Issue Date: March 4, 2013 | Web Date: March 1, 2013
Toward Silicon Metathesis
Metathesis reactions for making compounds that contain carbon-carbon multiple bonds are one of the most important sets of processes in the chemical industry. The alkene or alkyne products are widely used, for example, in polymerizations to make plastics.
Chemists have been interested in extending metathesis methods to carbon’s heavier analogs, such as silicon, which one day could lead to new types of polymeric materials. The holdup has been the lack of suitable silicon precursors. A research team led by Vladimir Ya. Lee and Akira Sekiguchi of the University of Tsukuba, in Japan, has now cleared that hurdle (J. Am. Chem. Soc., DOI: 10.1021/ja401072j).
To make their precursors, the researchers coupled a bicyclic tetrasilicon molecule to titanocene dichloride to form a Ti=Si complex called a silylene. This species is a heavy analog of the alkylidene metal complexes that are catalysts for alkene and alkyne metathesis reactions.
When they tried mimicking alkyne metathesis by adding an alkyne to their silylene, the researchers generated a silicon analog of the key cyclobutane metathesis intermediate for the first time.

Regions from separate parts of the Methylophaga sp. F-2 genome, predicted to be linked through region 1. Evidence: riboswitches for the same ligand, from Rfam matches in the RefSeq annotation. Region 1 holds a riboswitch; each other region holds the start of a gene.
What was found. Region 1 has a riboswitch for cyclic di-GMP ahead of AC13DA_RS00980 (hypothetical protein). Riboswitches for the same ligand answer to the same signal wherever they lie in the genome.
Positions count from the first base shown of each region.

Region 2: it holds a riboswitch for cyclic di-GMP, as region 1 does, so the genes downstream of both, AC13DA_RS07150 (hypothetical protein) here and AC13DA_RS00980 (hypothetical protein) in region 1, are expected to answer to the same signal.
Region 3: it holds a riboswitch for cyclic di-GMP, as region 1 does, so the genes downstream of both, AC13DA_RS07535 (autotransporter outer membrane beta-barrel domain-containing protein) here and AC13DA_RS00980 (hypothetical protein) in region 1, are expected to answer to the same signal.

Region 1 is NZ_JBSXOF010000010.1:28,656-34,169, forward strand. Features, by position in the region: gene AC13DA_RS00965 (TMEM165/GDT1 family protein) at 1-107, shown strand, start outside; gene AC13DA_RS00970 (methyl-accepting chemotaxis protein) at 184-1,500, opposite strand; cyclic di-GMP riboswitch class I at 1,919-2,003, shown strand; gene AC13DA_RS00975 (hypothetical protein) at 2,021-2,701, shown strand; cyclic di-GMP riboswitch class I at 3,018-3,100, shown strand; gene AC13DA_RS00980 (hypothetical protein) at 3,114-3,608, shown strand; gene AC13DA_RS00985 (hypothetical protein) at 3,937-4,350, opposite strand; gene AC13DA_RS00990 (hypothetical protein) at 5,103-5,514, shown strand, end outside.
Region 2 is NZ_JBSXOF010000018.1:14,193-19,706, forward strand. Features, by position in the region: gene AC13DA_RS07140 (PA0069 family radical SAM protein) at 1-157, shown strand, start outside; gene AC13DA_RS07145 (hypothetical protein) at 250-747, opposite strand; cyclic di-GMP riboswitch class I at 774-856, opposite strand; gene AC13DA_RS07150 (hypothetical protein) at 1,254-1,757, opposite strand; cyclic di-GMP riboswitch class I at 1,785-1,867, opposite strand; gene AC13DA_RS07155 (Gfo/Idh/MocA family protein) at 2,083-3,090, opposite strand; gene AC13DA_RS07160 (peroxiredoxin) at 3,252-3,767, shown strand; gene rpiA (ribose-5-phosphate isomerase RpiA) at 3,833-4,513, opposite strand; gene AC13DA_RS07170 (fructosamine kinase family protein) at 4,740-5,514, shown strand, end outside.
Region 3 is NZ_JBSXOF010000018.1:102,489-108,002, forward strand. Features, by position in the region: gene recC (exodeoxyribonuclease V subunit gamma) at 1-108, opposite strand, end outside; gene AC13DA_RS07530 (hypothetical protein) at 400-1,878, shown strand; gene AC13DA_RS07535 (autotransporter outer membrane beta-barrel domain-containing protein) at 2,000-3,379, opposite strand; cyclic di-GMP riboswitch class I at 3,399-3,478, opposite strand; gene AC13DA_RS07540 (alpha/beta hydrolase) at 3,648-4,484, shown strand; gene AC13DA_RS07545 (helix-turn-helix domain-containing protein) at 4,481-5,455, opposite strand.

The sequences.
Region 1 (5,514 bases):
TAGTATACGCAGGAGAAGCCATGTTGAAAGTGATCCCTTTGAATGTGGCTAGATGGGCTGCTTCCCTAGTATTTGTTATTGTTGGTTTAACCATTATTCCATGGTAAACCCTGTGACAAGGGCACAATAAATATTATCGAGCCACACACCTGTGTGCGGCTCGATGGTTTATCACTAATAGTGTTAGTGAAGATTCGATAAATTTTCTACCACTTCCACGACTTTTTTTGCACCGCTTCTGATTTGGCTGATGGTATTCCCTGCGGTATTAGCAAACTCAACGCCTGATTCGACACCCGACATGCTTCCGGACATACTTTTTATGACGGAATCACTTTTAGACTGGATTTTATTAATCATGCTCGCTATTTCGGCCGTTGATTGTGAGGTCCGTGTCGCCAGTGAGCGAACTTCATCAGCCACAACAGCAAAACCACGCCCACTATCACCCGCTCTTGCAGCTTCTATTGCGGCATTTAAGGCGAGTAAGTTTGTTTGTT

For now, this cyclic silicon compound is a “frozen” intermediate of the metathesis process, Sekiguchi explains. That’s because the team hasn’t worked out exactly how to prompt the intermediate to complete the catalytic cycle and shed the final product, he says. This molecule would be a Ti=C–C=Si species, which may possibly react further with an alkene to form a new type of 1,3-diene with a C=C–C=Si core.
“This is a significant report, in that it provides direct observation of a [2+2] cycloaddition involving a silylene complex and an alkyne,” says T. Don Tilley of the University of California, Berkeley. Tilley’s group has reported the only other example of a silylene cycloaddition, which involved a ruthenium silylene and a nonmetathesis mechanism.
“This type of reaction has long been postulated for metal-mediated silylene-transfer reactions,” Tilley adds. “It’s nice to see a well-characterized example.”
Sekiguchi is optimistic about the prospects of using the approach to make heavy alkenes and dienes containing silicon, or even extending the method one row lower on the periodic table to germanium.
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